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French style lentil stew recipe (six food elimination diet friendly)

A long time ago, I used to live in France. I didn't eat a lot of classicly French food - I lived in a studio flat with a two-ring hotplate as the only means of cooking, and eating out a lot wasn't much of an option for a) vegetarians and b) people living on a student grant from the British government.

Occasionally I'd get visiting friends to bring treats from back home like baked beans, custard powder, and curry paste to liven up my diet. But such fancy-dan cooking wasn't my staple fodder, oh no. During my student days abroad, I lived on soup that came in dainty Tetra-Paks from the local supermarkets, on a fairly regular rotation with salads and sandwiches. My cooking attempts were further stymied by the dodgy wiring in my tiny garret: if I turned on that two-ring hotplate, and then turned out any other electronics - the TV or radio, for example - it would short the electrics in my flat, burn out one of the wires, and I'd have to replace it. By the end of my time in France, I had a rudimentary grasp of electrics but not so much about Provencal cooking.

I still don't sadly - I'm much more comfortable making Japanese or Indian food than the cuisine of our nearest continental neighbours. How bad is that? Granted, French food relies heavily on meat, fish, and dairy, there's not a million recipes I had to draw from. Here's what I imagine a vegan French recipe would look like... It might be far off the mark, but it's tasty - and you only need a one-ring hotplate to make it!



Vegan French style lentil stew recipe
Serves four
Ingredients
75g dried pasta (for six food elimination diet, substitute for wheat free pasta or quartered new potatoes)
1tsp of olive oil
One onion, thinly sliced
Two carrots, cut into small dice
Two garlic cloves, thinly sliced
75g green or puy lentils
One bay leaf
One large branch of thyme
900ml stock
200g chard
50g of broad beans

How you do it
Cook the pasta (or potatoes) until al dente - undercooked is better than overcooked! - and then drain and stir in the olive oil.
Fry the onion for a few minutes until beginning to soften, add the garlic and carrots and cook for another minute or so.
Add the lentils, bay leaf, thyme, and stock, and simmer until the lentils are cooked - another 20 to 25 minutes.
While that's cooking, blanch the chard for two minutes in boiling water then drain and run under cold water until cool. Squeeze out any water from the chard with your hands, and then roughly chop (the chard, not your hands, obviously).
When the lentils are cooked, add the pasta, broad beans, and chard back in and cook for a few minutes until warmed through and the broad beans are cooked.


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7 comments

  1. Whenever I think of French cooking, the movie and dish Ratatouille comes to mind. That and baguettes. For not cooking much French food, the stew looks fantastic! Light yet hearty. Good job! :-)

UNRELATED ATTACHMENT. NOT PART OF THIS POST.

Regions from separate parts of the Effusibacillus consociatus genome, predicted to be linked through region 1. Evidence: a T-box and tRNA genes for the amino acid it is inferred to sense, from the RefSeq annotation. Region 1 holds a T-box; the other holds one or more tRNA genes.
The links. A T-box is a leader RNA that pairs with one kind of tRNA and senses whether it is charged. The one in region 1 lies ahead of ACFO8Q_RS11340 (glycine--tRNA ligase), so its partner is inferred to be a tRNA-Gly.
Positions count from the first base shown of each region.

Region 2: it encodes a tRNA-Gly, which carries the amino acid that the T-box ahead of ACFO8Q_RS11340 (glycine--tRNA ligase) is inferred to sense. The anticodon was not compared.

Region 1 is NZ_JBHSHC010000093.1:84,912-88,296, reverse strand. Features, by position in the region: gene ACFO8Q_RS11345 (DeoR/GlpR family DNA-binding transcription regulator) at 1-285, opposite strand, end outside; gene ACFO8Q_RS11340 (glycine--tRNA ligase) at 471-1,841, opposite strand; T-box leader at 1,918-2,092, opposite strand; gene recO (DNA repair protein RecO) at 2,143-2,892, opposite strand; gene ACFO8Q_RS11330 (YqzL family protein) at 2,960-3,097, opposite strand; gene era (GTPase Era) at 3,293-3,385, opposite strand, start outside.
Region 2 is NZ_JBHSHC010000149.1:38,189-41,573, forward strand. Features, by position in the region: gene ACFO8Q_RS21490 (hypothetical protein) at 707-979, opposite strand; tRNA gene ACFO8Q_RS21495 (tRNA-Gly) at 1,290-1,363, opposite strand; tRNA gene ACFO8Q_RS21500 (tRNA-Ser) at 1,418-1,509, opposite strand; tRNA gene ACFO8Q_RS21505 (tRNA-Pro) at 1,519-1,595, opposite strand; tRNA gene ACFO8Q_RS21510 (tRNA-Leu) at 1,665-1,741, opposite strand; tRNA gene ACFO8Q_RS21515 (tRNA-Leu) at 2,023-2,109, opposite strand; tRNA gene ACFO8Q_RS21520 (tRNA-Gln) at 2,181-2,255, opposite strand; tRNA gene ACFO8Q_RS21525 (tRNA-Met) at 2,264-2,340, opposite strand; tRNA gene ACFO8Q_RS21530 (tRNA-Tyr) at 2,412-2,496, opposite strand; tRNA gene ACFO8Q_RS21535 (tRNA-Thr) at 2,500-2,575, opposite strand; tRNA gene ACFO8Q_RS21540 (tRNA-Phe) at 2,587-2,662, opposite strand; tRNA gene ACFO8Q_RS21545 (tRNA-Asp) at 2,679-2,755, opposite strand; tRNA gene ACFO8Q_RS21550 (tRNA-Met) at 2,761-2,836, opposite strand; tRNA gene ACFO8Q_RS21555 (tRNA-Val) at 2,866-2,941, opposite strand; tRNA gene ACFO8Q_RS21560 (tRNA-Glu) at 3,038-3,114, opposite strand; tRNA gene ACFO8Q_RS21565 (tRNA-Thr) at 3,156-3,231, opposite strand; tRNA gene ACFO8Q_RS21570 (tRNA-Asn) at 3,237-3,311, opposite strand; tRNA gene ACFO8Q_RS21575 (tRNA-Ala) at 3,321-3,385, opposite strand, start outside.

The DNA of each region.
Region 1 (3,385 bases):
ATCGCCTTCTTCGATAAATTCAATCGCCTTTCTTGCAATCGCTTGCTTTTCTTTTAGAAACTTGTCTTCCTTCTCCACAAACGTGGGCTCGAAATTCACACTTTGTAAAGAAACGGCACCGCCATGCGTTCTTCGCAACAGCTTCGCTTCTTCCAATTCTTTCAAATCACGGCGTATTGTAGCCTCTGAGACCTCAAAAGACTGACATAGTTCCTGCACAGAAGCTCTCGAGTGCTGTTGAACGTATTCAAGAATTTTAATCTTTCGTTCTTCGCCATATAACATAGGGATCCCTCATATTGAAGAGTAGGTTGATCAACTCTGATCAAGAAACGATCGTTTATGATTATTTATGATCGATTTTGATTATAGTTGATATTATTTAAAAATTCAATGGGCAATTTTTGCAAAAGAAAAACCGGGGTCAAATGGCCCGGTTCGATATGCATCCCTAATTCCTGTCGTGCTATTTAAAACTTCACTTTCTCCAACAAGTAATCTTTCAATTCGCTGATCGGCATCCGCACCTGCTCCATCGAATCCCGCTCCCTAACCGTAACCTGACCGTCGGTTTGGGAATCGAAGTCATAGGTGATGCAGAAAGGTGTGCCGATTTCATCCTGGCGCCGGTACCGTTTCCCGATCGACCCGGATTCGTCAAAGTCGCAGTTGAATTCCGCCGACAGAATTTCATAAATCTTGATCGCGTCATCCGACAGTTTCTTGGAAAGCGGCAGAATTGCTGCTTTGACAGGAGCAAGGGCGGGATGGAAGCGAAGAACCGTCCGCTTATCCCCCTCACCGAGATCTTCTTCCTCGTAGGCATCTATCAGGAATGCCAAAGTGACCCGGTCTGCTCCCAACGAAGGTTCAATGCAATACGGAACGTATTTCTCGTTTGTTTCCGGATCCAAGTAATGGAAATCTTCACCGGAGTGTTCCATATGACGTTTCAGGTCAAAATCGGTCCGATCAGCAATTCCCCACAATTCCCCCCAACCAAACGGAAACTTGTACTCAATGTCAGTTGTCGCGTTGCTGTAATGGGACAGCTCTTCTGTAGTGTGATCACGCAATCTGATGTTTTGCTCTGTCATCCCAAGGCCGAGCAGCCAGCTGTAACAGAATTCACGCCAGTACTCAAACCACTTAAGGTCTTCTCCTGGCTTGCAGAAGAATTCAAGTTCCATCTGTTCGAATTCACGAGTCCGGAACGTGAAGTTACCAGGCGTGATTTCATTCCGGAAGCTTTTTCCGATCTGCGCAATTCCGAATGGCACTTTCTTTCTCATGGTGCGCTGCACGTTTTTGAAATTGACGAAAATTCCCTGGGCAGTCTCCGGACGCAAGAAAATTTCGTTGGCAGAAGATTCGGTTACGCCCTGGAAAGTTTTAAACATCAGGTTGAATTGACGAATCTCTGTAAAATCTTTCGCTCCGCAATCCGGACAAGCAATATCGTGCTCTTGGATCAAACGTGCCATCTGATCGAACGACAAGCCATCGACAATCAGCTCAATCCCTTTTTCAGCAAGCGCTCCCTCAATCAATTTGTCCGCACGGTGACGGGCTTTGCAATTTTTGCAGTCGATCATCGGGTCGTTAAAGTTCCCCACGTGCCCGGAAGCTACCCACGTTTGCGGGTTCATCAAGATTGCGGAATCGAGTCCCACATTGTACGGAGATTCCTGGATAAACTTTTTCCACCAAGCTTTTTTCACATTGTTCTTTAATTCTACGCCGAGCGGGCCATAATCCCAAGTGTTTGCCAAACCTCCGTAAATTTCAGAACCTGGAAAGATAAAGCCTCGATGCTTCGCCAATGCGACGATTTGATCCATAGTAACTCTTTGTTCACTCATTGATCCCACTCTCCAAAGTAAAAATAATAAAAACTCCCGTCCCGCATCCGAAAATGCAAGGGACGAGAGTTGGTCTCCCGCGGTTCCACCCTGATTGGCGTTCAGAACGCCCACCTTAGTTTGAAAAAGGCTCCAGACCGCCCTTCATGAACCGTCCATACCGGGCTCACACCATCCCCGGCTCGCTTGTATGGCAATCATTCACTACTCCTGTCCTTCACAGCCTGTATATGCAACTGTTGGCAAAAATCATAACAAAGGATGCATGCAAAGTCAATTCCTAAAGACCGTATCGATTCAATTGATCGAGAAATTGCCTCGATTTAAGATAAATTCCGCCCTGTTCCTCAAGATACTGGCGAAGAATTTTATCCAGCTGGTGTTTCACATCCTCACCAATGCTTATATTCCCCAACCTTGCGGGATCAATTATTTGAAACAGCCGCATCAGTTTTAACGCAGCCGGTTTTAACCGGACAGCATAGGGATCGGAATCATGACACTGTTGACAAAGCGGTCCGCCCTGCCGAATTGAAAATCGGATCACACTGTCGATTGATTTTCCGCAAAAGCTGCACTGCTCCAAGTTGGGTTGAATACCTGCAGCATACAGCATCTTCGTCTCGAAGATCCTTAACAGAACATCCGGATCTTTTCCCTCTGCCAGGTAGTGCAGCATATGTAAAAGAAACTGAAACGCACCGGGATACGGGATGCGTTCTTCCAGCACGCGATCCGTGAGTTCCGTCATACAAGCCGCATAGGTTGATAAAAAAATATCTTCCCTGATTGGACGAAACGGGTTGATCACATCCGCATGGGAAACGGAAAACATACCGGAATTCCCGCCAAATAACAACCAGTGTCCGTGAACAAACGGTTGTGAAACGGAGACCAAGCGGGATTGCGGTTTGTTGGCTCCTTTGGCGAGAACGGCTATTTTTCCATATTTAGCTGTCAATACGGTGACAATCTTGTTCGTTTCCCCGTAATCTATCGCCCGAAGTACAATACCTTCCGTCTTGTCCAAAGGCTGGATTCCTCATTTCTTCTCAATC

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    1. Me too! Love that movie! Your stew looks delish', I love that shape of pasta.

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  2. So cool that you lived in France! Yea, there wasn't much that I could eat there as a vegan when I visited 10 years ago but maybe that's changed. mostly I lived on salads and frites - some falafel and moroccan stuff, but nothing traditionally french. This soup does sound delicious though... thyme is such a lovely light flavor that I never know much what to do with it.

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  3. When I was a child France never appealed to me, but in the last few years its my my holiday location of choice - Paris, Brittany and Marseille. We are hoping to go again this year. So I can see the appeal of living there, though it was quite manic! The only tasty food I found there though was Moroccan stuff, rather than French food - though I did have white asparagus for the first time made French style and rather delicious too. I am liking this stew, even though its a stew there is a lightness about it.

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  4. Looks like a good sort of french stew. I too find it a mystery that I love france but have never really got into french food - I think it is because I don't know a french person who can cook me great home cooked french food and the cafes are always disappointing. Even on my recent trip to Paris I still didn't feel I came to grips with French food. And now I am a little jealous of you living in France even if the food wasn't great.

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  5. I was in Paris last summer, and I would have been thrilled to be served a stew like the one you made. We did manage to find some delicious food, but your stew looks better. When I think of French food, I think of lots of butter and crusty bread.

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  6. Sounds very familiar... Just the concept of "French cuisine" sounds somewhat intimidating, but it's simple peasant fare that really speaks to the soul of the place. This stew is a beautiful example of just that. I'd whip it up without hesitation any day of the week.

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